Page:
“Speak louder, please.”
I put my hand up next to my ear from the back of the room, signaling that she would need to raise her voice.
She took a deep breath. I could see anxiety turning her cheeks beet red, as strands of blonde hair began to fall out of the same nappy pony tail she wore everyday. There was something about her so familiar, but I just couldn’t put my finger on it. With her face glued to the paper, too afraid to make eye contact, she quickly sputtered out,
“Hi my name is Paisley Jackson, and this is my poem called ‘My Family’.”
Paisley was a shy little girl. In fact, she was one of the quietest students I ever had in my 10 years of teaching. Which I guess being the youngest of 11 will do that to anyone. Surprisingly, she was very smart, unlike the rest of her siblings who were dumber than a box of rocks. Lord, the Jackson kids were such a headache, except for Paisley of course. I just wish I could’ve given her more opportunities to improve her future.
Don’t get me wrong, I tried to help Paisley, I really did. I gave her clothes, food, and even had funds lined up for her. But, living dirt poor in a shack out in the middle of the desert, was a bad hand to be dealt in life. Besides no matter what I did, it wouldn’t have made a difference, everyone knows that the cycle of poverty is almost impossible to break.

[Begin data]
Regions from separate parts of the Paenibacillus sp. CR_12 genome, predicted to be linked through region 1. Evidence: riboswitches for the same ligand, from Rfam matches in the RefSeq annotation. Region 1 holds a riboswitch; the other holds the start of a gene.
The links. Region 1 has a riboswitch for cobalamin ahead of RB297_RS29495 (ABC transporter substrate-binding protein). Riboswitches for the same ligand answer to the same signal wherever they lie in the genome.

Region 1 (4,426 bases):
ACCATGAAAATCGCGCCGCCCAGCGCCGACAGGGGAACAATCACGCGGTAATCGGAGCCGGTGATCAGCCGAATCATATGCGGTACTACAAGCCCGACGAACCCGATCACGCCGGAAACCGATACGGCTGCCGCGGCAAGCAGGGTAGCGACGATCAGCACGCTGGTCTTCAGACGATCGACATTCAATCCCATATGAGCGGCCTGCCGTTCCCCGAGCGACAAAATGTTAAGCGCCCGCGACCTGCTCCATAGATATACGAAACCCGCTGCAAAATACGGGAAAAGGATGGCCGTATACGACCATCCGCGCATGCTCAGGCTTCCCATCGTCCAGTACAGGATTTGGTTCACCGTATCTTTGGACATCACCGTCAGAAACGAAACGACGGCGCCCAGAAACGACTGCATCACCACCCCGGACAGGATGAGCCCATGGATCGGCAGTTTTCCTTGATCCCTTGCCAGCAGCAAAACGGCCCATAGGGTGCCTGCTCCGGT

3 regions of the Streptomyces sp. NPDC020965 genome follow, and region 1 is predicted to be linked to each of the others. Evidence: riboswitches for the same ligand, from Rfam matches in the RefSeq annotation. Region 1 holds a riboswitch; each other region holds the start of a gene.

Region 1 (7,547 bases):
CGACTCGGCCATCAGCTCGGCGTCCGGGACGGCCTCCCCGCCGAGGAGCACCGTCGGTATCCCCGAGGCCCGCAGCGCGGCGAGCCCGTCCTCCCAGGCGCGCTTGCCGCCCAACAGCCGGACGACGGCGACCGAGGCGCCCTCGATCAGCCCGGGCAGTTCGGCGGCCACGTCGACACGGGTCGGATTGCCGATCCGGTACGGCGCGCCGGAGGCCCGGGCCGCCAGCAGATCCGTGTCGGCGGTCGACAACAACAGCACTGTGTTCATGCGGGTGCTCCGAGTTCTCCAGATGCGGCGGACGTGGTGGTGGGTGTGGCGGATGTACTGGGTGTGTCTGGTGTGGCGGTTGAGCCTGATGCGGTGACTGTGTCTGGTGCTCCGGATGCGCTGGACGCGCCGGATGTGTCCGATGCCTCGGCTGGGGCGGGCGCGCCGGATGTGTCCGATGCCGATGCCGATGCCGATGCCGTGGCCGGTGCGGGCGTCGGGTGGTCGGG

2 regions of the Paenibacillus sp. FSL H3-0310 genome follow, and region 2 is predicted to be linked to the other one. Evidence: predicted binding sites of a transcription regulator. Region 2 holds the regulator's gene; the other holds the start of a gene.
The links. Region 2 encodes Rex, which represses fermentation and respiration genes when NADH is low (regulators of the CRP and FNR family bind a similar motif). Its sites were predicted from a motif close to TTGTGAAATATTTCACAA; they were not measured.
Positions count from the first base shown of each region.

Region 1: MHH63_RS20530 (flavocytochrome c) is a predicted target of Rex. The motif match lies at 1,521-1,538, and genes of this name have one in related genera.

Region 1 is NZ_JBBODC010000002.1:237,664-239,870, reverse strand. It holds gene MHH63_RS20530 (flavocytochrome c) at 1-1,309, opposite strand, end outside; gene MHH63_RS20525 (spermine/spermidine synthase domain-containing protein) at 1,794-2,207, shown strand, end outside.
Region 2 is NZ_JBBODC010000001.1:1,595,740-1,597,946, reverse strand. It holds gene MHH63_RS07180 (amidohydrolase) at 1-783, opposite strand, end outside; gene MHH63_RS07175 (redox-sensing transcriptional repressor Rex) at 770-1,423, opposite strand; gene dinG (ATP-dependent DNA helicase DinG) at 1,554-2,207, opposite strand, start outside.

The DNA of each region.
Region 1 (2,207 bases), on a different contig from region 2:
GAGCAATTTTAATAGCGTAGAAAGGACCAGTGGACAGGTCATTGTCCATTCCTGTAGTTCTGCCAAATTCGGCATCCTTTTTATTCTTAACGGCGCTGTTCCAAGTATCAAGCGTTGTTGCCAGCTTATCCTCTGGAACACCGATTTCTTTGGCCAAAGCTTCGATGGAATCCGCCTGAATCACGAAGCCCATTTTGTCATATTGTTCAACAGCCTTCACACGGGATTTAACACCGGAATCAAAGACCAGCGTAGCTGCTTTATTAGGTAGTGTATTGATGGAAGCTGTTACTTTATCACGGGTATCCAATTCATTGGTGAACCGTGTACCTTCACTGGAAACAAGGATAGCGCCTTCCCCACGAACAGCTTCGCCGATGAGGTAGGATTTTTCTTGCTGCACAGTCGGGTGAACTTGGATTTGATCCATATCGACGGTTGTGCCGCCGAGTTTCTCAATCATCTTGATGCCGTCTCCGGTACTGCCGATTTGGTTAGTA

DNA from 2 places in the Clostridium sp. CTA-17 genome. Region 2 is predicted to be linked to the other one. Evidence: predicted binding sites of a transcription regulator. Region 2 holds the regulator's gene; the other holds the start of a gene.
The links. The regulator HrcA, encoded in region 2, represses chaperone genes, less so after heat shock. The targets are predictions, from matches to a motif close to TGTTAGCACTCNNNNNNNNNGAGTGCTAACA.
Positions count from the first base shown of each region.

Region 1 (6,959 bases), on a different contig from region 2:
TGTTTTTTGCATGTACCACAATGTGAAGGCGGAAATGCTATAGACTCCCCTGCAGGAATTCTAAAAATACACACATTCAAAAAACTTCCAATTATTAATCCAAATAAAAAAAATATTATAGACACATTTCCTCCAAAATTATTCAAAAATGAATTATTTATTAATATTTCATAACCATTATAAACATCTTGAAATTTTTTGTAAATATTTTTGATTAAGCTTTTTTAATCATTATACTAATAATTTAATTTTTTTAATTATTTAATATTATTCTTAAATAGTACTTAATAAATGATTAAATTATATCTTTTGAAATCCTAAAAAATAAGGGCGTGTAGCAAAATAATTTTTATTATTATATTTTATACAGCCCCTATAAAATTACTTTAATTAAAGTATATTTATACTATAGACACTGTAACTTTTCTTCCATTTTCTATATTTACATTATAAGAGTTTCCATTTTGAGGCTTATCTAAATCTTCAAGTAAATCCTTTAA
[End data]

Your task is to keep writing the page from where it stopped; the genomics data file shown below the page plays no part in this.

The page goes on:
I crossed my legs, pen in hand, preparing for yet another bland story about a family I’d never get to meet. If you’ve ever worked with underprivileged kids, you’d know that guardian involvement is quiet rare. When it came to interest in their daughter’s education, Paisley’s parents were no exception.
“I have two mommies. One named Betty who can make good spaghetti. I call her Mom, she’s the one that’s married to my dad Tom. One named Claire with pretty yellow hair. I call her Mommy, dad calls her his project, his hobby.”
Being smack dab in the middle of Utah, I’ve seen hundreds of polygamist families, so this didn’t strike me odd. Besides, even though polygamy is illegal, I try to keep my nose in my own business.
“Mom takes care of us all. She can do that because she’s so tall. Mommy wears a pretty silver bracelet. She wears it because she’s so famous.”
Wouldn’t be the first time I saw kids coming up with stories about celebrity parents to add excitement to their ordinary lives. I just didn’t expect it to come from Paisley.
“Mommy has me and Tommy. He’s one of my older brothers. Mom is a lot older. She has all the others.”
I cringed. That meant that one of Paisley’s mothers had given birth to 9 children. I couldn’t imagine going through that many pregnancies.
“Dad says me and Tommy are a gift from God. He’ll never hit us with a rod. His pride and joy is Tommy, but he says the only person he truly loves is Mommy.”
I looked up from my grade book, with the line about a Rod catching my attention. However, this wasn’t the first time one my students have accidentally reported abuse. Truth is, CPS picks and chooses who they want to help.
“Mom is having another baby. She’s mad Dad wants to name it Daisy. Mommy can’t have no more kids. Her last one died of SIDS.”
Shifting in my seat, I scribbled down a note reminding myself to deliver my daughter’s old baby clothes to the Jackson’s shack. As a mother myself, I know babies can be expensive.